Real Estate sector needs a serious thought to allocation of responsibility. First and foremost, this sector is fraught with Developers who can bring in investment but who don’t even have a basic office and systems to manage construction of homes. Secondly, professionals like Architects and Structural Engineers, who are bound by their respective professional Acts, are a weak lobby and pander to the needs and whims of the Developer. The defined responsibility versus the actual engagement with the project is seriously compromised due to cut throat competition of lower fees. Many Developers do not value good consultant inputs, which comes at a higher price. Also, sometimes, contrary to the scope of work as defined in the Professionals Act, reducing fees and thereby reducing the involvement of professionals in the project is a common practice prevalent today.
So consider this case, A developer negotiates with an Architect and Structural Engineer to arrive at a reduced fees and reduced scope of work. The design is done by both these consultants and handed over to the Developer. Further to this, no engagement of both these consultants happens on site. So, essentially these Professionals have no direct control over whether the structure is actually being built as designed! Then, are they responsible for failure? Is reducing the scope of work of professionals permitted by law and should professionals put their foot down when it comes to such practices?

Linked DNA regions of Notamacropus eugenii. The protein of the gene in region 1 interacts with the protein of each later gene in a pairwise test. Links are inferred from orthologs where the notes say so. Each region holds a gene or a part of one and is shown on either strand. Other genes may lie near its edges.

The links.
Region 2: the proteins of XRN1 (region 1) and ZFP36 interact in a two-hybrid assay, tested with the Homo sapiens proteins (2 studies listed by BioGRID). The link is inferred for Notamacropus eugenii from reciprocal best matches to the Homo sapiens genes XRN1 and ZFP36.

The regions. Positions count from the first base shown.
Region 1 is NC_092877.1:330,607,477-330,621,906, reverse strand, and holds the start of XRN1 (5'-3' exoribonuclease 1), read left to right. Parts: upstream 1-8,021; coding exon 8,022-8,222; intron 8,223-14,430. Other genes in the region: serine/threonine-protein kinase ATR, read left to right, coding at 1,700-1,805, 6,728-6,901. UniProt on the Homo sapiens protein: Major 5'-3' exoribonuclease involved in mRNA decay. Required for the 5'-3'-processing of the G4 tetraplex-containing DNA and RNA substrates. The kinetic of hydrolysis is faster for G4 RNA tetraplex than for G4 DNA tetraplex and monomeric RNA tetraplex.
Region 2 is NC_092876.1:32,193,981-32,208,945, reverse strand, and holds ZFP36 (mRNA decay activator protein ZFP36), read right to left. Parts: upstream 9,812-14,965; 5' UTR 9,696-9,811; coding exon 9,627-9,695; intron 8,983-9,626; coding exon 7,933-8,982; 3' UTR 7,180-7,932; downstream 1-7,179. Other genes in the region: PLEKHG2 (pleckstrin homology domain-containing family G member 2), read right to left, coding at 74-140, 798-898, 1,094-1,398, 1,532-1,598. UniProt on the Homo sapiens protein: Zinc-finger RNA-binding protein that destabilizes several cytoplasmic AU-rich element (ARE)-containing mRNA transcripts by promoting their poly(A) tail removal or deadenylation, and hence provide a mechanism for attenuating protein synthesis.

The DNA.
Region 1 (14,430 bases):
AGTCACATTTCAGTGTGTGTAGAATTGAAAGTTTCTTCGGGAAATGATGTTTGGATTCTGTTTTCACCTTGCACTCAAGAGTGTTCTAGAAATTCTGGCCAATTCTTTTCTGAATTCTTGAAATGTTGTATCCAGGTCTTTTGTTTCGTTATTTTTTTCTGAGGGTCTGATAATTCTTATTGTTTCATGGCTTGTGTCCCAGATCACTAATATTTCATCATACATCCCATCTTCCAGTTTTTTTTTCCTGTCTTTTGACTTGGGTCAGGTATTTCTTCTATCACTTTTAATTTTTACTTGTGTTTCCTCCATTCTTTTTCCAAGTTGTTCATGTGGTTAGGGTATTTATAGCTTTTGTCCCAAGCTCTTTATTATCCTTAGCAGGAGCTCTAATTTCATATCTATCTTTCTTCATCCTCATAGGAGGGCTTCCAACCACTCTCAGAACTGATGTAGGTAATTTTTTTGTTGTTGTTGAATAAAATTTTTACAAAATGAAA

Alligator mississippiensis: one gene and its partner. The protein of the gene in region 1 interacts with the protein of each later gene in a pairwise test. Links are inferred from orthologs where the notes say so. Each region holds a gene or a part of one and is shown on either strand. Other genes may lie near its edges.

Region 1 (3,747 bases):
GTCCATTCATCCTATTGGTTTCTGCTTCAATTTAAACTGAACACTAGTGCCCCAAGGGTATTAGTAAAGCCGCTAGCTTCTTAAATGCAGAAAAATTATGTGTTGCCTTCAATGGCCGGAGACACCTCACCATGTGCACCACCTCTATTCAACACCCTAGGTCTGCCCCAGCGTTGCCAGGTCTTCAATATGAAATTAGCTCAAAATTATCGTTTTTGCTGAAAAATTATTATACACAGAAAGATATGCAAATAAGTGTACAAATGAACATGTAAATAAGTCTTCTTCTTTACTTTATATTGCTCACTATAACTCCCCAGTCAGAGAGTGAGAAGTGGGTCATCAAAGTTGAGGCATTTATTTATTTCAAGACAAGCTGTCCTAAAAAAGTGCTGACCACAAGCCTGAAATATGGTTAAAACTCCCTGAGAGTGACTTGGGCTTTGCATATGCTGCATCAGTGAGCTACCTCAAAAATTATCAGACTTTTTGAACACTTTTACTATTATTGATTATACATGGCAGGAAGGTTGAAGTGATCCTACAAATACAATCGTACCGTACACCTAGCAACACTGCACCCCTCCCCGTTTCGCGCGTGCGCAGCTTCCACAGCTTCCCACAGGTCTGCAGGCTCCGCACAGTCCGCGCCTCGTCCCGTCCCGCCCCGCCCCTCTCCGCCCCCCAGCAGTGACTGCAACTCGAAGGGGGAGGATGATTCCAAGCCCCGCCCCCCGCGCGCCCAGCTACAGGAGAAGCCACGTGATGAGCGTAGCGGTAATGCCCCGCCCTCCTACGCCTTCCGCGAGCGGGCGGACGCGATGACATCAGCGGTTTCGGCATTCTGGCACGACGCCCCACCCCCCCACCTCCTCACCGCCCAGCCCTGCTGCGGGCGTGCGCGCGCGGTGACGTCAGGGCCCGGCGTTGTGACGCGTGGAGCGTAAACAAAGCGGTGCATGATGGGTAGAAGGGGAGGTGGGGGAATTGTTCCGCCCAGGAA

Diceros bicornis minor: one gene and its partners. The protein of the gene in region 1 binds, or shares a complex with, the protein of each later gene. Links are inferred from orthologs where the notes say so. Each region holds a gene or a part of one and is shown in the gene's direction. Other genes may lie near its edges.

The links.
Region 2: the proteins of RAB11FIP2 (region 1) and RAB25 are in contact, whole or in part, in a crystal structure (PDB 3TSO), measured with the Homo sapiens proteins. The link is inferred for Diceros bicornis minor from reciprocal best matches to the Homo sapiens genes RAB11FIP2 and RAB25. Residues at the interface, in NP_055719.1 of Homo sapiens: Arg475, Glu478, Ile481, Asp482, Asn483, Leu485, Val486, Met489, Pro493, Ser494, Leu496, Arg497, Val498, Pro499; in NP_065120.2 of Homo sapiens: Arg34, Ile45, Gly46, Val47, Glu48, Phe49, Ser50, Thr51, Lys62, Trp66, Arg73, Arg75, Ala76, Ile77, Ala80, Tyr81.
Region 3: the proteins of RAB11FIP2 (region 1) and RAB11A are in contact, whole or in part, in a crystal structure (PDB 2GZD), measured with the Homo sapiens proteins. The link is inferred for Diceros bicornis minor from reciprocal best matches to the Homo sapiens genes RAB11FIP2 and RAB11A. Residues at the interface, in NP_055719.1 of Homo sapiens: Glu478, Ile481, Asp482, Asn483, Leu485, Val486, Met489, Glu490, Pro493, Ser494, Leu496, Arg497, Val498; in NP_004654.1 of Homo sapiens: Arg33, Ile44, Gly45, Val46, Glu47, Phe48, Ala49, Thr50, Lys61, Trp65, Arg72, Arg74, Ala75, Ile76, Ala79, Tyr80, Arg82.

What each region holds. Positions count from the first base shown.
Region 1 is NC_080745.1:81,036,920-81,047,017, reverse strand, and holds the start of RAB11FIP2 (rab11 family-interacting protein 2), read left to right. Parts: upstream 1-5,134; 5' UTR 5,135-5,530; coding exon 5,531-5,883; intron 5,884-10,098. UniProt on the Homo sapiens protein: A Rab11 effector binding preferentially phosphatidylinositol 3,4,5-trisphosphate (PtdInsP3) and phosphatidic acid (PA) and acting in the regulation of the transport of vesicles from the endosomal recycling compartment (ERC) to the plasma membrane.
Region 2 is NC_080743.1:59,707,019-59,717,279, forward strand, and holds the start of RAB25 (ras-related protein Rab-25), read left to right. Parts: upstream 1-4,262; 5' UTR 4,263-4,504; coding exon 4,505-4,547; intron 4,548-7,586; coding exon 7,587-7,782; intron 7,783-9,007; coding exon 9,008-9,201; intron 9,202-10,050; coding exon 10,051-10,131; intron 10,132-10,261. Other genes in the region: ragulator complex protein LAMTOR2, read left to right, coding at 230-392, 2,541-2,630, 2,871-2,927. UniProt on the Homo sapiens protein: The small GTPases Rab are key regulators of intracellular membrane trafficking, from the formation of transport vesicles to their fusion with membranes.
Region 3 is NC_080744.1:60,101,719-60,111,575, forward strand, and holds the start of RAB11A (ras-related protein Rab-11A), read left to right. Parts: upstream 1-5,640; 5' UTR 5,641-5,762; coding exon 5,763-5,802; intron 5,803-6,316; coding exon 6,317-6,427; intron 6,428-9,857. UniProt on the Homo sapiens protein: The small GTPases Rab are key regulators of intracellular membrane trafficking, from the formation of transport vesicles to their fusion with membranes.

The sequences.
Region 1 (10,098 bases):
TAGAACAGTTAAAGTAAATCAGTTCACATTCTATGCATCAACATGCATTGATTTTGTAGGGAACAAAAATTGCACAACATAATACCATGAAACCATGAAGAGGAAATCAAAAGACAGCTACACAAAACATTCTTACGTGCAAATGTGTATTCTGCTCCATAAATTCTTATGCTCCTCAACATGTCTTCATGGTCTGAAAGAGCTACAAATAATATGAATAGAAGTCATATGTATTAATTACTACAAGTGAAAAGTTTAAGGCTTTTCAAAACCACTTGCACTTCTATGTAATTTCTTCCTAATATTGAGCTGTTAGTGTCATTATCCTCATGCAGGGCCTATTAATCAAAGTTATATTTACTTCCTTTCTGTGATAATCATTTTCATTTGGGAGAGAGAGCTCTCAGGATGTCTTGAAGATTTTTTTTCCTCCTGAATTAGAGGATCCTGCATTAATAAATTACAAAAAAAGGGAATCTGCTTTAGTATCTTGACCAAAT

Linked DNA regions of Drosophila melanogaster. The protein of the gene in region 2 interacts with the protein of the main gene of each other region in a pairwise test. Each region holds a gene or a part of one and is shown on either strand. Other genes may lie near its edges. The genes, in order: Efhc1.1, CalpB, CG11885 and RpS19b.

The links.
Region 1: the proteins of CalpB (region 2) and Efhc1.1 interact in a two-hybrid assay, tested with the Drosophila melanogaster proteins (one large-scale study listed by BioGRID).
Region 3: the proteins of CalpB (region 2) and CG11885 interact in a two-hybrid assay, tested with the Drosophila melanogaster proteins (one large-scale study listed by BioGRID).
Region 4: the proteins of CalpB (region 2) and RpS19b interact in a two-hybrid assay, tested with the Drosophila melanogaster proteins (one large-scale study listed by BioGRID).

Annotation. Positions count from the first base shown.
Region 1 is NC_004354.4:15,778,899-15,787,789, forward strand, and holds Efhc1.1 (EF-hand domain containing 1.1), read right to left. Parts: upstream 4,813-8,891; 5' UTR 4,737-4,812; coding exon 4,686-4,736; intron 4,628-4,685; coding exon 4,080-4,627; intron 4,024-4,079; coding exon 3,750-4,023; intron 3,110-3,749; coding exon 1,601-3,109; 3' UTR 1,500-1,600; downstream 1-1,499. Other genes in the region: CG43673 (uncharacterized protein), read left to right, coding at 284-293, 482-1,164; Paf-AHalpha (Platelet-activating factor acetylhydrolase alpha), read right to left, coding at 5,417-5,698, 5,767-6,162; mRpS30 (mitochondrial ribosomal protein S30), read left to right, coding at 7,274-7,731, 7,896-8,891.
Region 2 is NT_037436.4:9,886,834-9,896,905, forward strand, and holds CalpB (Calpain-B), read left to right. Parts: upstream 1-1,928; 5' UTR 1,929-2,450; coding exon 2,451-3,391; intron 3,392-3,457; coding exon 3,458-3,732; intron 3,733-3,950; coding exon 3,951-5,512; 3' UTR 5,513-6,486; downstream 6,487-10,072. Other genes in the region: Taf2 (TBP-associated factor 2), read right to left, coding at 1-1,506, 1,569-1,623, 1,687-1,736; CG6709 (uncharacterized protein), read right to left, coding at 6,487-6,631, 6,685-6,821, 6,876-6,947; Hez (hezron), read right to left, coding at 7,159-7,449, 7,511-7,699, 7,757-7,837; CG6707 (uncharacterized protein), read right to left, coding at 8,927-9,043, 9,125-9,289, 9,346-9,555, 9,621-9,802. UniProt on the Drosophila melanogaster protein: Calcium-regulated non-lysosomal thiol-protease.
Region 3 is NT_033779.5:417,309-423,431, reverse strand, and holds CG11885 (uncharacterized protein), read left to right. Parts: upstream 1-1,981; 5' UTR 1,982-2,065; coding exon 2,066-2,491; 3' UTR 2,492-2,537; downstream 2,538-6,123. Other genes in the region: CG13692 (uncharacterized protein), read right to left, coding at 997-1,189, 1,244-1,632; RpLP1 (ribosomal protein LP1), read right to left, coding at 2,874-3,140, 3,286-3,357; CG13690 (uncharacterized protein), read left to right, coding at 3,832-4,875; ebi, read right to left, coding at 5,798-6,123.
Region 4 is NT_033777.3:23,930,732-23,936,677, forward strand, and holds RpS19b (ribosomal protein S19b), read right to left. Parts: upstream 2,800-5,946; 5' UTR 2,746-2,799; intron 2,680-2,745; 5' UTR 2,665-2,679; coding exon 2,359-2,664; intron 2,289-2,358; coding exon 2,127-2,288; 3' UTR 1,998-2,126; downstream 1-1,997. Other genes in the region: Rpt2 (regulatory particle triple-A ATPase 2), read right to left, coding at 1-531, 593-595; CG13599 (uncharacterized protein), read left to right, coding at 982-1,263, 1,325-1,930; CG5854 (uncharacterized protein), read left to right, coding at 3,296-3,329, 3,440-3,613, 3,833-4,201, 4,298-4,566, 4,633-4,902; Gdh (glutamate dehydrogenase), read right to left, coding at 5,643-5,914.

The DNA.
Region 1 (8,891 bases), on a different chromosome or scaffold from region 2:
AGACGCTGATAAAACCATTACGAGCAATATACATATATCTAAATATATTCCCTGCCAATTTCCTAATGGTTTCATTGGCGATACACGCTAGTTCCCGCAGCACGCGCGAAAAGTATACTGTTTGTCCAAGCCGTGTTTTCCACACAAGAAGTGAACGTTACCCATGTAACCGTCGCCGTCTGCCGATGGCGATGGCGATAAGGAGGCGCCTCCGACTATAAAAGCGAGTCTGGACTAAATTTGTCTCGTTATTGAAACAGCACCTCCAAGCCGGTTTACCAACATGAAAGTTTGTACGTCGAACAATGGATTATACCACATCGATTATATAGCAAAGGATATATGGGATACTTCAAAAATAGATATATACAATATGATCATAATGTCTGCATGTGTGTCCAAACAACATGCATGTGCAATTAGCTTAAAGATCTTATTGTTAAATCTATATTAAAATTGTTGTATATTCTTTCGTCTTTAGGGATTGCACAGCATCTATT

The municipal authority/sanctioning authority conducts site visits to building projects. But are they equipped to conduct an audit of construction management practices happening at site?In the latest case of Balewadi project, the immediate reactions of the Municipal officers was that the 13th floor was not yet sanctioned and thus illegal. This does not make any sense. The failure of scaffolding in this case and structural collapse in other cases may very well happen to sanctioned floors. So really, the illegality of not following a sanctioning process cannot be an argument for building failure. Vice versa, a totally illegal (not sanctioned) buildings are very well standing and may be structurally stable, while completely sanctioned (non illegal) buildings may fail.